Ill use this thread to archive various articles and PDFs pertaining to Toby crabels ideas and books . Since a copy of "day trading with short term price patterns and opening range breakout" will run me between $375 and $625 on amazon Im not going to buy a copy anytime soon . Besides being pricy this book is mind numbingly hard to read and compute so I prefer articles , digests and snippets of useful info from that book and his interviews along with the writings of his diciples that I comprehend more easily .
I use what I consider a direct interpretation of ORBP in my trading but would like to hone my crabel skills a little as Ive found his way of doing things pretty great .
The first thing Ill plant here is this PDF and then Ill get a hold of part2 -
I would like to say that his his book is floating around on the net. It contains some interesting ideas to develop further, but it's mostly common sense stuff. He did go on to run a fairly successful hedge fund, so I guess he got something right...
Last edited by Lornz; November 14th, 2011 at 07:48 AM.
Reason: hmm, that bastard of a link...
Thanks Rick and Lornz , See the quick summary . The book I mentioned is a mind@#*$&#(^!% to comprehend , at least for me . Get to the article from S&C and you'll find a more digestable piece of valuable info . I have a copy (a swag PDF) of the elusive book and like I said its painful to read as its mostly longhand backtests and handwritten charts .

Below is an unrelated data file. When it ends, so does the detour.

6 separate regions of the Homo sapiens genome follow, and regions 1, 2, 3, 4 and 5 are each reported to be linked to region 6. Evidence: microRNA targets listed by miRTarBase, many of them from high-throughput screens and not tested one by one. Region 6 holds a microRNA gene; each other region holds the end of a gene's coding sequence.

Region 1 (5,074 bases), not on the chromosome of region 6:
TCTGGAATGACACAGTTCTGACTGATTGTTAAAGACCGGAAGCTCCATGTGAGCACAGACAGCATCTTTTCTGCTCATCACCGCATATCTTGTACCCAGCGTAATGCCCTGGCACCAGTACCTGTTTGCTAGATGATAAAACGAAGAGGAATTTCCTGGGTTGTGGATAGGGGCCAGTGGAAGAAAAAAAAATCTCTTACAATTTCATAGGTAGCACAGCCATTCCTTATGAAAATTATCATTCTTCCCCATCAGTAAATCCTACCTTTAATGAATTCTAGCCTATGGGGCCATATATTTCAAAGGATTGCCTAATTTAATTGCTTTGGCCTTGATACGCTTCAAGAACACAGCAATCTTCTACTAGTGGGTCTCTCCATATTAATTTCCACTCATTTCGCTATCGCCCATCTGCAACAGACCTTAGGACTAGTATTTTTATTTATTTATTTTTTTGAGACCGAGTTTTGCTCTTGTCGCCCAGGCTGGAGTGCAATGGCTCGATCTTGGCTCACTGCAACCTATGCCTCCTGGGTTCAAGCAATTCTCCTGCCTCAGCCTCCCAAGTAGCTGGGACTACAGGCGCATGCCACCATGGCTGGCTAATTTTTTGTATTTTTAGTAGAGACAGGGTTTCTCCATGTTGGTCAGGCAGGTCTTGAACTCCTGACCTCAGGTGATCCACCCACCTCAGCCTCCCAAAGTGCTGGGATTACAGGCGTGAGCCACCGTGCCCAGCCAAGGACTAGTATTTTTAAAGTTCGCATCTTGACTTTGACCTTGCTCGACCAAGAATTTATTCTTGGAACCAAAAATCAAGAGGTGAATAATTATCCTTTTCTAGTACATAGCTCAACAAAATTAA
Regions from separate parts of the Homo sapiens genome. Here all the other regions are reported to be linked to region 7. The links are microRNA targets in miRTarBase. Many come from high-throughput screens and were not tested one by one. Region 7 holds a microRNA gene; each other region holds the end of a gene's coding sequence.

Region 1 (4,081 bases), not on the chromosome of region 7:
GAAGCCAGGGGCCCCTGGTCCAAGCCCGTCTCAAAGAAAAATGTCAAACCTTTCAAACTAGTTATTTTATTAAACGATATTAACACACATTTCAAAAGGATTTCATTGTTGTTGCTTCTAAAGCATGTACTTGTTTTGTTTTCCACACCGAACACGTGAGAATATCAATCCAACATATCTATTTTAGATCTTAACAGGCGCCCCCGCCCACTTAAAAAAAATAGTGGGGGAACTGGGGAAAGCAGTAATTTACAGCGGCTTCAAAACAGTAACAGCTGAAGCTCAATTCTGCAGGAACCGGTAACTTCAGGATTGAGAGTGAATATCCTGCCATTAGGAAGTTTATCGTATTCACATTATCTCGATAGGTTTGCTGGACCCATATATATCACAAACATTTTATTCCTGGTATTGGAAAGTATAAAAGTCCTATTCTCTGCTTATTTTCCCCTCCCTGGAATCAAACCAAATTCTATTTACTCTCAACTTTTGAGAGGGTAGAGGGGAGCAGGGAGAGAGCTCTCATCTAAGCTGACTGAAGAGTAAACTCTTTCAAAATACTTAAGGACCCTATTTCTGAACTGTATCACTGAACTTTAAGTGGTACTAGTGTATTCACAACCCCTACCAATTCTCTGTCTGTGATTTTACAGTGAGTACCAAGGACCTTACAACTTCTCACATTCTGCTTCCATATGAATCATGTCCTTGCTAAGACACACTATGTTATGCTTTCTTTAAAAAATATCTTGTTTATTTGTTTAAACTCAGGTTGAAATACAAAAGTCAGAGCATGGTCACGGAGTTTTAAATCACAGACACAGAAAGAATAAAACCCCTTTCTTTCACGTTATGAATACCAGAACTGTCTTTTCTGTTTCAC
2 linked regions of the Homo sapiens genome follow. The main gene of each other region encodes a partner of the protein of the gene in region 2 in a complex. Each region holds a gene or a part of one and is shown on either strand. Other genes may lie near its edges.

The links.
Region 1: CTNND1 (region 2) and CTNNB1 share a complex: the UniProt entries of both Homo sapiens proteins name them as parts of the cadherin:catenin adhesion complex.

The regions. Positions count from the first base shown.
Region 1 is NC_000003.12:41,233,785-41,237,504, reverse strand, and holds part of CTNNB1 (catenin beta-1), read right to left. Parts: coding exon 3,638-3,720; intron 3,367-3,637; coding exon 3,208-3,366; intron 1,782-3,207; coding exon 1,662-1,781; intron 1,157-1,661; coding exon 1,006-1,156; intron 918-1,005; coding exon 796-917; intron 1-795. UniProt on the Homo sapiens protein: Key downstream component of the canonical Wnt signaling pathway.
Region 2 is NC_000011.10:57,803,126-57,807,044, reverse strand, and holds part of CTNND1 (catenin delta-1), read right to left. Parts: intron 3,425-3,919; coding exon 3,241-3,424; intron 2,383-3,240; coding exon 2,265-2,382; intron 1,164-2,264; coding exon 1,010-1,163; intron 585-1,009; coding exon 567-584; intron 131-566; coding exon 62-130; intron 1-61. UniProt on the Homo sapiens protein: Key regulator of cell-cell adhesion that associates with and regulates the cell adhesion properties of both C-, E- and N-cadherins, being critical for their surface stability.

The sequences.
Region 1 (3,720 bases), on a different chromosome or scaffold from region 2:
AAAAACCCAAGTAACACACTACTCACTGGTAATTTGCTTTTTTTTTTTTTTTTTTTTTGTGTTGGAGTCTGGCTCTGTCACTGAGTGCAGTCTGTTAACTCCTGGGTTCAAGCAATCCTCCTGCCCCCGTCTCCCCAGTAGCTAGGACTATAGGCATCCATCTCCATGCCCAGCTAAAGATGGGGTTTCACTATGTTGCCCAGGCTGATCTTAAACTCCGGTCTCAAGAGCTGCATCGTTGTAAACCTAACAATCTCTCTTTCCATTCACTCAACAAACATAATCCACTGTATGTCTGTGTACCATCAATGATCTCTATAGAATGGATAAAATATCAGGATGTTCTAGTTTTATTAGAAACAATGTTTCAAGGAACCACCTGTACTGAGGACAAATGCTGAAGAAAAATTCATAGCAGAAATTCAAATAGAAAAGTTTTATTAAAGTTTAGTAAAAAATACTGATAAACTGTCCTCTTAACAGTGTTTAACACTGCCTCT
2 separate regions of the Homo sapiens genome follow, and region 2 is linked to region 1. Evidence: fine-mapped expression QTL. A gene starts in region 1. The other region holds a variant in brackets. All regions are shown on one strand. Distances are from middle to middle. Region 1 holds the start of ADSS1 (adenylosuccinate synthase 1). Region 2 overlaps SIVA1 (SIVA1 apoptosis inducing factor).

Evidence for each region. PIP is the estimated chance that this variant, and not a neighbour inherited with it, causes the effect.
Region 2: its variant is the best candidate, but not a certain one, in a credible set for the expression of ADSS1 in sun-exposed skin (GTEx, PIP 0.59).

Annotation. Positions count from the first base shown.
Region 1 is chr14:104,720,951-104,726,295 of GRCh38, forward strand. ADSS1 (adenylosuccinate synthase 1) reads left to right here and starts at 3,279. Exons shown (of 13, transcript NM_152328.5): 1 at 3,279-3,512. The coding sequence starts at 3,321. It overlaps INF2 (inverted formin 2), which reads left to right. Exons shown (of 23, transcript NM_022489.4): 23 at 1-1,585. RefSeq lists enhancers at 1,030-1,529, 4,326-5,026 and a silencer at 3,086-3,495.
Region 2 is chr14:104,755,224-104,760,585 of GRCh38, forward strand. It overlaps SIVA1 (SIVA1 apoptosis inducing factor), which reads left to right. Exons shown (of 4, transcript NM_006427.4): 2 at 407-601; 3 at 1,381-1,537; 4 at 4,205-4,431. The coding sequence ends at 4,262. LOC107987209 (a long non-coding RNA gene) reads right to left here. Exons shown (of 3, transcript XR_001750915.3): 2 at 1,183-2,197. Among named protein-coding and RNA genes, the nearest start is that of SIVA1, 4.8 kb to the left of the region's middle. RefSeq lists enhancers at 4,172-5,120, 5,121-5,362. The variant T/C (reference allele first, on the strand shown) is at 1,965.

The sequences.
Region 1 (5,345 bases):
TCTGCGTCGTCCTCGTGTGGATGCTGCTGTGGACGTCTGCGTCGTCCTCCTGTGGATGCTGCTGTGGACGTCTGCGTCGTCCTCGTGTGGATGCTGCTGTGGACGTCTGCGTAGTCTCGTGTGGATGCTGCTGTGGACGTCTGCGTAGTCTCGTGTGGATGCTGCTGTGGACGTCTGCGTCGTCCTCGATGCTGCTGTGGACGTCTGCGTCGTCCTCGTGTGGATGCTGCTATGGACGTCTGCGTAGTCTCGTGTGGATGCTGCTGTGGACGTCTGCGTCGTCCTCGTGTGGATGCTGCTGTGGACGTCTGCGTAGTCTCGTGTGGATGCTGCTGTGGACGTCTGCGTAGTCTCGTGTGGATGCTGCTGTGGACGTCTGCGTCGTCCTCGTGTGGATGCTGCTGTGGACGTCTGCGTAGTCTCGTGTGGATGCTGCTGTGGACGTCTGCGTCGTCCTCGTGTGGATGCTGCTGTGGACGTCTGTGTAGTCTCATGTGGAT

My apologies, I missed that line in your first post. I agree that the book (at least in pdf form) is terribly hard to read. I read the article, and skimmed through the book, early in my trading career and it did spark some ideas. I think it's more relevant for building a framework of thinking that goes beyond merely looking at charts/indicators -- than it is a system one wishes to emulate. One just needs to keep digging!
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"Our core trading philosophy is that strategies should capture enduring and explainable market participant behavior. We strongly believe in diversifying risk in every way possible including strategy type (i.e. momentum and mean-reversion), geographic region, sector and individual markets within a sector. We also think that risk is best controlled by taking a large number of small trades versus making a few large bets on a small number of trades".
The theory of knowledge, esp. with regard to its methods, validity, and scope.
I like this comment about trading educators by steenbarger in the 9th paragraph .....
"And, of course, few educational efforts help traders train their "eye" to see the patterns from their conceptual integrations. That, in trading as in chess and medicine, is a process that takes years of devoted effort".
Last edited by Eric j; November 15th, 2011 at 11:49 AM.
Reason: Added Dr. Bretts comment
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